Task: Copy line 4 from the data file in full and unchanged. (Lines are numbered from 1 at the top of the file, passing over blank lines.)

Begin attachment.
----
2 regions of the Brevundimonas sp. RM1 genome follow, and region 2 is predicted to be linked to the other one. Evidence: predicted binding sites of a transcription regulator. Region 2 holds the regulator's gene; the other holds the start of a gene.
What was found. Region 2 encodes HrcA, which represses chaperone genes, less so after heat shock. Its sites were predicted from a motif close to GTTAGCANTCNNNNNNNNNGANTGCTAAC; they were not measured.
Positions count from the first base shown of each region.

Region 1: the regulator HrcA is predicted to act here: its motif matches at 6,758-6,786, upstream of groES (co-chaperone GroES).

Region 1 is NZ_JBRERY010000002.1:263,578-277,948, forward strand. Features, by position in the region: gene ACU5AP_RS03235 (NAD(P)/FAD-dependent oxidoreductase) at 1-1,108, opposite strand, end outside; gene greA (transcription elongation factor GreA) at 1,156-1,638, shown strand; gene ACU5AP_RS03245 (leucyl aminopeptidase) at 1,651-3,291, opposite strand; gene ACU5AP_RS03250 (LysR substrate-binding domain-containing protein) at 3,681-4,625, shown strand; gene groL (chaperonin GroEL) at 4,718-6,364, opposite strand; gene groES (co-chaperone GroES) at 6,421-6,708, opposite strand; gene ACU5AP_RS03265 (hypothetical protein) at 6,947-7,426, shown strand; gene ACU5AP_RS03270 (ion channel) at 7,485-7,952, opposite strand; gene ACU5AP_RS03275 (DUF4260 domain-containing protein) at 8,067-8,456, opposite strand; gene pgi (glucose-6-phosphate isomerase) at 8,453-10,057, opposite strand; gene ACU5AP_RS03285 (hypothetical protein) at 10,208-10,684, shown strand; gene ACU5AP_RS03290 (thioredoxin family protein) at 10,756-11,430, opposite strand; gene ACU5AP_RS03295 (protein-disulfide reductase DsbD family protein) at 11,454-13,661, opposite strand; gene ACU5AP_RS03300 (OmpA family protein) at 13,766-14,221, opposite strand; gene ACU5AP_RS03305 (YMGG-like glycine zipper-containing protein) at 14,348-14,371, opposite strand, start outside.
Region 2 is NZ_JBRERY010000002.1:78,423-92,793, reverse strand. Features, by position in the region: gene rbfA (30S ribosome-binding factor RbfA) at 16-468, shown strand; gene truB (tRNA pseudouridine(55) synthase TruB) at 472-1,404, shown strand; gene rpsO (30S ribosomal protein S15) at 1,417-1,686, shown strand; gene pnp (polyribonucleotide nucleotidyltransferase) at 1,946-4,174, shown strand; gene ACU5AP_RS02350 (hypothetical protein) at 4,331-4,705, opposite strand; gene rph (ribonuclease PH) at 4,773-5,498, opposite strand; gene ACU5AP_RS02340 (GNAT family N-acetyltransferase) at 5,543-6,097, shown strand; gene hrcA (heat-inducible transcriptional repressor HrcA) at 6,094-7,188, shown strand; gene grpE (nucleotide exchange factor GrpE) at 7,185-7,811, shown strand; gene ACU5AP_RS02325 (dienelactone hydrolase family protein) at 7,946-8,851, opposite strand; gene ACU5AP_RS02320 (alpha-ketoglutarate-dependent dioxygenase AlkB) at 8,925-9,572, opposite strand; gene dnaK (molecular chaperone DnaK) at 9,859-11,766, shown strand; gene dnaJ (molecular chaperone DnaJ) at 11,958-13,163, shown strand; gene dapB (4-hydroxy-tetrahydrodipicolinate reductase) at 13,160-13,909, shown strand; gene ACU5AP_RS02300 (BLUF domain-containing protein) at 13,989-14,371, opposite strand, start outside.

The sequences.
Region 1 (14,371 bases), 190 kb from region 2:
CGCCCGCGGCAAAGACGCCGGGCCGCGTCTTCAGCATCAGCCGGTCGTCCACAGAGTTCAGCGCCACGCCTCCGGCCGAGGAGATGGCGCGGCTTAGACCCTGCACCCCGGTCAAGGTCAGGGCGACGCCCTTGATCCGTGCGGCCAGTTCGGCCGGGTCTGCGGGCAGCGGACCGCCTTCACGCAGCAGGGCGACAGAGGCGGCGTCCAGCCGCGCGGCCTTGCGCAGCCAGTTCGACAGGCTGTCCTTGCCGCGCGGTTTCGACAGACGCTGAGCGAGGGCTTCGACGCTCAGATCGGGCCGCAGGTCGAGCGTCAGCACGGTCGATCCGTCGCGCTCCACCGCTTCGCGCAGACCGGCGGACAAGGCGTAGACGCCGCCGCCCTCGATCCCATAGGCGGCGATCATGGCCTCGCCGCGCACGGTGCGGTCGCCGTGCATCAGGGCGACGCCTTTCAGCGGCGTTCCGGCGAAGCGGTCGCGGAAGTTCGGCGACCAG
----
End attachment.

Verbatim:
Region 1: the regulator HrcA is predicted to act here: its motif matches at 6,758-6,786, upstream of groES (co-chaperone GroES).